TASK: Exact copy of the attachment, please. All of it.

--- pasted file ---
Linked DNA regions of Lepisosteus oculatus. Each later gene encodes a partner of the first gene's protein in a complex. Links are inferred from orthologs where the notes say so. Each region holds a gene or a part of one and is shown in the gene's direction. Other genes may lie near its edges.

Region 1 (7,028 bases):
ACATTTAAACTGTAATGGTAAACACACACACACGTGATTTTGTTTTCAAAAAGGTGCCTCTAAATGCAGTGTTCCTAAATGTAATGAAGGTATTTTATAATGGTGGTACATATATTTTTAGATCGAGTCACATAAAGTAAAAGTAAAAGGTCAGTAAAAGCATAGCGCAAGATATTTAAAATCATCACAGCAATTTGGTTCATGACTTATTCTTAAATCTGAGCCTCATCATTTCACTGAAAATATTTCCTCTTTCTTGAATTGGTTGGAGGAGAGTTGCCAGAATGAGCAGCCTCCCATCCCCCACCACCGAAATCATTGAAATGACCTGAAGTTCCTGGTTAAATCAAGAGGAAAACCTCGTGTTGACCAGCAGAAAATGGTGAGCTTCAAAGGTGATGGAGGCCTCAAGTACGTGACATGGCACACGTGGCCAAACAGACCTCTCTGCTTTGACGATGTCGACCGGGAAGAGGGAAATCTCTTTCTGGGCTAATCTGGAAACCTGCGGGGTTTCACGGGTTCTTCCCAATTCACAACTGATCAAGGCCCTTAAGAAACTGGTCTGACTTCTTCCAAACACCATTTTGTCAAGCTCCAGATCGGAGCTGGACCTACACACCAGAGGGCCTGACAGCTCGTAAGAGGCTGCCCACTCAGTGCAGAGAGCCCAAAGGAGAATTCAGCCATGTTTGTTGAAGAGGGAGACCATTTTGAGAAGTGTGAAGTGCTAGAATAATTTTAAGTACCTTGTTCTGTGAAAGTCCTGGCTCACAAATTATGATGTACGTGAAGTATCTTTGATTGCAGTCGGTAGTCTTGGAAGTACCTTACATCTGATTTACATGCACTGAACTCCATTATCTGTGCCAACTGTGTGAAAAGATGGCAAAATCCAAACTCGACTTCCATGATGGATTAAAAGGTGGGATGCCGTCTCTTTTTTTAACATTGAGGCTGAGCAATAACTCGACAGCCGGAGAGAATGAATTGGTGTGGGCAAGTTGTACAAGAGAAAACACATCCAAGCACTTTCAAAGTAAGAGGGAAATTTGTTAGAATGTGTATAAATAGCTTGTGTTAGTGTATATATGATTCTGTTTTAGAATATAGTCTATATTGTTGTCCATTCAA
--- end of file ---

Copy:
Linked DNA regions of Lepisosteus oculatus. Each later gene encodes a partner of the first gene's protein in a complex. Links are inferred from orthologs where the notes say so. Each region holds a gene or a part of one and is shown in the gene's direction. Other genes may lie near its edges.

Region 1 (7,028 bases):
ACATTTAAACTGTAATGGTAAACACACACACACGTGATTTTGTTTTCAAAAAGGTGCCTCTAAATGCAGTGTTCCTAAATGTAATGAAGGTATTTTATAATGGTGGTACATATATTTTTAGATCGAGTCACATAAAGTAAAAGTAAAAGGTCAGTAAAAGCATAGCGCAAGATATTTAAAATCATCACAGCAATTTGGTTCATGACTTATTCTTAAATCTGAGCCTCATCATTTCACTGAAAATATTTCCTCTTTCTTGAATTGGTTGGAGGAGAGTTGCCAGAATGAGCAGCCTCCCATCCCCCACCACCGAAATCATTGAAATGACCTGAAGTTCCTGGTTAAATCAAGAGGAAAACCTCGTGTTGACCAGCAGAAAATGGTGAGCTTCAAAGGTGATGGAGGCCTCAAGTACGTGACATGGCACACGTGGCCAAACAGACCTCTCTGCTTTGACGATGTCGACCGGGAAGAGGGAAATCTCTTTCTGGGCTAATCTGGAAACCTGCGGGGTTTCACGGGTTCTTCCCAATTCACAACTGATCAAGGCCCTTAAGAAACTGGTCTGACTTCTTCCAAACACCATTTTGTCAAGCTCCAGATCGGAGCTGGACCTACACACCAGAGGGCCTGACAGCTCGTAAGAGGCTGCCCACTCAGTGCAGAGAGCCCAAAGGAGAATTCAGCCATGTTTGTTGAAGAGGGAGACCATTTTGAGAAGTGTGAAGTGCTAGAATAATTTTAAGTACCTTGTTCTGTGAAAGTCCTGGCTCACAAATTATGATGTACGTGAAGTATCTTTGATTGCAGTCGGTAGTCTTGGAAGTACCTTACATCTGATTTACATGCACTGAACTCCATTATCTGTGCCAACTGTGTGAAAAGATGGCAAAATCCAAACTCGACTTCCATGATGGATTAAAAGGTGGGATGCCGTCTCTTTTTTTAACATTGAGGCTGAGCAATAACTCGACAGCCGGAGAGAATGAATTGGTGTGGGCAAGTTGTACAAGAGAAAACACATCCAAGCACTTTCAAAGTAAGAGGGAAATTTGTTAGAATGTGTATAAATAGCTTGTGTTAGTGTATATATGATTCTGTTTTAGAATATAGTCTATATTGTTGTCCATTCAA